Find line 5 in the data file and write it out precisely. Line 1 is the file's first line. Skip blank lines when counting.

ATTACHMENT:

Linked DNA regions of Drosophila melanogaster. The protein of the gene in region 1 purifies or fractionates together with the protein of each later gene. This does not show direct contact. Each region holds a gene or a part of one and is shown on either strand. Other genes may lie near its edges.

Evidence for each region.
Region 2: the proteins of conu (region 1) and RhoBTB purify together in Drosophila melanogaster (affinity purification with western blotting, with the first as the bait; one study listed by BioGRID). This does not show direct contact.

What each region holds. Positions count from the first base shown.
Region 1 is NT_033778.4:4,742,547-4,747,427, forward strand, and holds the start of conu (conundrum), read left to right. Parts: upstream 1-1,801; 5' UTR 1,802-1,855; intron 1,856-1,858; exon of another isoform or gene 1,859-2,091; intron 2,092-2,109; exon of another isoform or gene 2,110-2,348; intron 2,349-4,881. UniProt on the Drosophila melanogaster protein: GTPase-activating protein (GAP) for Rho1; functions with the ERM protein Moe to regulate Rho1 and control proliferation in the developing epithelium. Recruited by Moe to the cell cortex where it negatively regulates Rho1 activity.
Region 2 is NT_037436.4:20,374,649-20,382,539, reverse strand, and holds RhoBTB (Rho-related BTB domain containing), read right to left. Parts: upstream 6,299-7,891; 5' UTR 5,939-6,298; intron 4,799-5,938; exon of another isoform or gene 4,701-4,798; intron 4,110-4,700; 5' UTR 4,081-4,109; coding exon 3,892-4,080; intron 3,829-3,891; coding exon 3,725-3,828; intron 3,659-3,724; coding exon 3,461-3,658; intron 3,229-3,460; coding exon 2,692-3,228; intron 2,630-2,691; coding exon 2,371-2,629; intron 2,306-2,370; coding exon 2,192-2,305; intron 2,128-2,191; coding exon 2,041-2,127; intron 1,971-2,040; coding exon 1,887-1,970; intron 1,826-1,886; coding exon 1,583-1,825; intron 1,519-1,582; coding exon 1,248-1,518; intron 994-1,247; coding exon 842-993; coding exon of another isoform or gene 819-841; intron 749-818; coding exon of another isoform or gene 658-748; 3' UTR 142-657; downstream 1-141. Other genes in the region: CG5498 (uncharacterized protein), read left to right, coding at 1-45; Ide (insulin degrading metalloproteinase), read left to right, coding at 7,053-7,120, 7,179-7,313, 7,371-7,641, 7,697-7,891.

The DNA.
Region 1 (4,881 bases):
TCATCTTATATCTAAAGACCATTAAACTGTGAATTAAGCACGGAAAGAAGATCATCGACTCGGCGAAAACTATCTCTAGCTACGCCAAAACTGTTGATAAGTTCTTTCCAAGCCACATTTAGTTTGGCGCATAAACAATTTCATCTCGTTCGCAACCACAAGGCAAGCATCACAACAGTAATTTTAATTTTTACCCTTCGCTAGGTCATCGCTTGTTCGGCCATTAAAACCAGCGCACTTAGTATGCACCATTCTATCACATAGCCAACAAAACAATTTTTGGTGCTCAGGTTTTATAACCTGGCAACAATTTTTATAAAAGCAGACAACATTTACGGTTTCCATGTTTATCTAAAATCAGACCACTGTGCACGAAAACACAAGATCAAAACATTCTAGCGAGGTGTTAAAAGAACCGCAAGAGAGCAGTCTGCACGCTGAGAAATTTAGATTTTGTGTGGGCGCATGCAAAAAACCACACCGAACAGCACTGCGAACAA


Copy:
Region 1 is NT_033778.4:4,742,547-4,747,427, forward strand, and holds the start of conu (conundrum), read left to right. Parts: upstream 1-1,801; 5' UTR 1,802-1,855; intron 1,856-1,858; exon of another isoform or gene 1,859-2,091; intron 2,092-2,109; exon of another isoform or gene 2,110-2,348; intron 2,349-4,881. UniProt on the Drosophila melanogaster protein: GTPase-activating protein (GAP) for Rho1; functions with the ERM protein Moe to regulate Rho1 and control proliferation in the developing epithelium. Recruited by Moe to the cell cortex where it negatively regulates Rho1 activity.